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Nation’s economic health a sticky call

THE state of Australia’s economy remained a sticky call this week with the release of a flood of variant data from ANZ, Reserve Bank, Australian Bureau of Statistics and Australian Chamber of Commerce and Industry reports.

While new figures have shown job advertisements declining the fastest in 10 years, recession talk has eased with retail sales up for the fourth consecutive month and a decision by the Reserve Bank’s last week to halt the succession of interest rate cuts.

However Australian CCI chief executive Mark Paterson described the nation’s economy as “fragile”.

This is little comfort for investors and creditors of Joe Gutnick’s Centaur Mining and Exploration. They were no doubt all ears when administrators suggested the group may have traded while insolvent. Creditors have been told to expect a shortfall of $570 million after asset sales.

NOR was this week’s news good for listed recruitment agencies, with analysts subsequently downgrading their estimated earnings.

Business in general received better news, however, with an Australian Tax Office extension for this year’s final two BAS submissions through tax agents to August 13 and November 12. The Taxation Insti-tute of Australia also sighed with relief, claiming tax agents and accountants had been overwhelmed by the tax changes, to the extent of carrying late return penalties on behalf of clients. The institute’s call for a BAS extension last month was initially spurned by the Prime Minister.

Meanwhile, two studies made public this week show up to 30 per cent of small businesses are participating in some black market trade. Seventy per cent of respondents in one survey said they were more likely to trade in cash now than before the introduction of the GST. A similar 1998 survey revealed only 40 per cent of small businesses were interested in the cash trade.

BHP has continued to defend unfavourable elements of its deal with Billiton, preparing to put the merger proposal to shareholders on May 18 in the face of growing analyst and shareholder disquiet.

JOYCE CORPORATION was in a defensive mood also, forced into receivership due to debts from an agri-business venture, property acquisitions and high oil prices. Miffed at the rejection of his advance sales and finance proposals, execu-tive chairman and 34 per cent stakeholder Dan Smetana aims to regain control of the 115-year old company by the end of the year.

Western Mining executives were busy dampening takeover specula-tion. However persistent talk of a possible Anglo American bid sent stocks to a $10 record. The com-pany also signed over its 50 per cent stake in the joint venture Mondo Minerals project, to partner Omya.

Kingstream Steel was doing deals to sure up funds, announcing conver-tible note debt and equity arrangements with Galaxy Inter-national and an undisclosed invest-ment fund. The company will need to find further funding, however, to develop its Oakajee steel mill project and fight a $4 million guarantee claim from Stemcor.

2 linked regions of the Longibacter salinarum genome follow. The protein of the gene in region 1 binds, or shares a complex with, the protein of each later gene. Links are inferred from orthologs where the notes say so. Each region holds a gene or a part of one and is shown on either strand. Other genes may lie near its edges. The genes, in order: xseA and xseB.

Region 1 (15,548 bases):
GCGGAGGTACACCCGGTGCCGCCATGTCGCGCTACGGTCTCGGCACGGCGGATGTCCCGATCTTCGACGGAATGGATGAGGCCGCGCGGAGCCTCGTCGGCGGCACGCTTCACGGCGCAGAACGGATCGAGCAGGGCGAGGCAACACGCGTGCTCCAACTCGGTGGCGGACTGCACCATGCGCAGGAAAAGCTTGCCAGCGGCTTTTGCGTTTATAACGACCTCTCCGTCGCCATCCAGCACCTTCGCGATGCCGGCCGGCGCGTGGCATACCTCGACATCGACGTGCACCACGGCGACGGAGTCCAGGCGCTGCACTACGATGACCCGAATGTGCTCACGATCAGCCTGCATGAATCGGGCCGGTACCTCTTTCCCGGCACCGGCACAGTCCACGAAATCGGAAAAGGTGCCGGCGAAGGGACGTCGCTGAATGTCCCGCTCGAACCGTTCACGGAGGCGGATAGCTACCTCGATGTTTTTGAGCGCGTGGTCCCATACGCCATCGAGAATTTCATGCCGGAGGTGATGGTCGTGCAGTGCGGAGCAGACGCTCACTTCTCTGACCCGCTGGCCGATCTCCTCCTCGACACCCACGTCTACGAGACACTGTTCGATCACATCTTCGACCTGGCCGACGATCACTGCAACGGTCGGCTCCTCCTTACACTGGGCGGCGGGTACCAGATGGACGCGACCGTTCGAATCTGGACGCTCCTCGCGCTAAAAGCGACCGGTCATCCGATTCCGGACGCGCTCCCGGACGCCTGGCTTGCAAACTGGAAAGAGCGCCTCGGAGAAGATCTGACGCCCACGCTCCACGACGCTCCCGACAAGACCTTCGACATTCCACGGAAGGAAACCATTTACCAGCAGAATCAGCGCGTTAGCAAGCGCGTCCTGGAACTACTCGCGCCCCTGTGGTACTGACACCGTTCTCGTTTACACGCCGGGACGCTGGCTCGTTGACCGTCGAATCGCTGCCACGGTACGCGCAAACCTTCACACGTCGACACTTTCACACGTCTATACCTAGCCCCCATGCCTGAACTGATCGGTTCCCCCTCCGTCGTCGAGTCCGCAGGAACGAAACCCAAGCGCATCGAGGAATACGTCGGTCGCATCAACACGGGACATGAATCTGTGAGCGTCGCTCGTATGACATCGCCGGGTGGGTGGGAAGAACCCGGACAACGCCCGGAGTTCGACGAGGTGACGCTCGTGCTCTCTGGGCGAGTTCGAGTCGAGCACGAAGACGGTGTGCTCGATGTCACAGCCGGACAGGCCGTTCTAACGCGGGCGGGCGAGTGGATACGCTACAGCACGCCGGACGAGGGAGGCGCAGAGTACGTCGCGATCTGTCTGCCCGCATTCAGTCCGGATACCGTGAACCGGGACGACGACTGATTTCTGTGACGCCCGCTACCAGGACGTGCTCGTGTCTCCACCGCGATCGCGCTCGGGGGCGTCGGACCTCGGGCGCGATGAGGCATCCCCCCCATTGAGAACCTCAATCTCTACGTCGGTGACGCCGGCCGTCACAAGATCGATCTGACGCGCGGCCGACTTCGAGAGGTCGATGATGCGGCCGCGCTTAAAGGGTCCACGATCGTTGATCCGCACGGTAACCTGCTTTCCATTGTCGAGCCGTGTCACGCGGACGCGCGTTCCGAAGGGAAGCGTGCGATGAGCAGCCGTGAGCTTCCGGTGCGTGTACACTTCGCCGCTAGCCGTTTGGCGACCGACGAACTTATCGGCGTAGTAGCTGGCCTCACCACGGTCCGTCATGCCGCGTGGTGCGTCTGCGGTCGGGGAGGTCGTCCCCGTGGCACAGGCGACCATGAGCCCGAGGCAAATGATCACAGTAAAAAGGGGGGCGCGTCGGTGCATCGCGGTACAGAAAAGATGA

BANKWEST is in for some anxious moments also, watching on this weeks as its Bank of Scotland parent confirmed a proposed merger with Halifax to create Britain’s fifth largest bank. The deal has prompted speculation of a Bank of Scotland sell-off of its BankWest control.

WESFARMERS was smiling all the way to the bank, reporting an after-tax operating profit of $174.4 million for the nine months to the end of March. This was a 20.5 per cent increase on the corresponding period last year, matching a 20 per cent increase in earnings per share.

WA employees, however, have been told of a shortfall in salary increases, compared with those in other states. over the past year. An Australian Institute of Management survey found WA salaries improved by just 2.8 per cent against a national average of 3.2 per cent, sadly lagging behind Victorian increases of 4.9 per cent. Sales, marketing and customer service pay packets were fattened the most.

ON the WA political scene, while the Labor Party and the Liberals for Forests are choosing from narrow fields, 10 Liberals have lined up for selection for the Nedlands by-election

In local government, Northbridge Business and Community Asso-ciation head Vincent Tan took out Laurence Goodman, an inaugural councillor with the new Perth City Council, formed in 1995 from the split with the towns of Victoria Park and Vincent.

Local government election results could spell good news for small retailers with Chamber of Commerce retail committee chair-man Peter Tagliaferri securing the title of Fremantle mayor. Subject to eligibility clarification, former Labor police minister Nick Catania appears to have succeeded in his bid to become mayor of Vincent.

Mr Catania has long been an advocate for small retail businesses.

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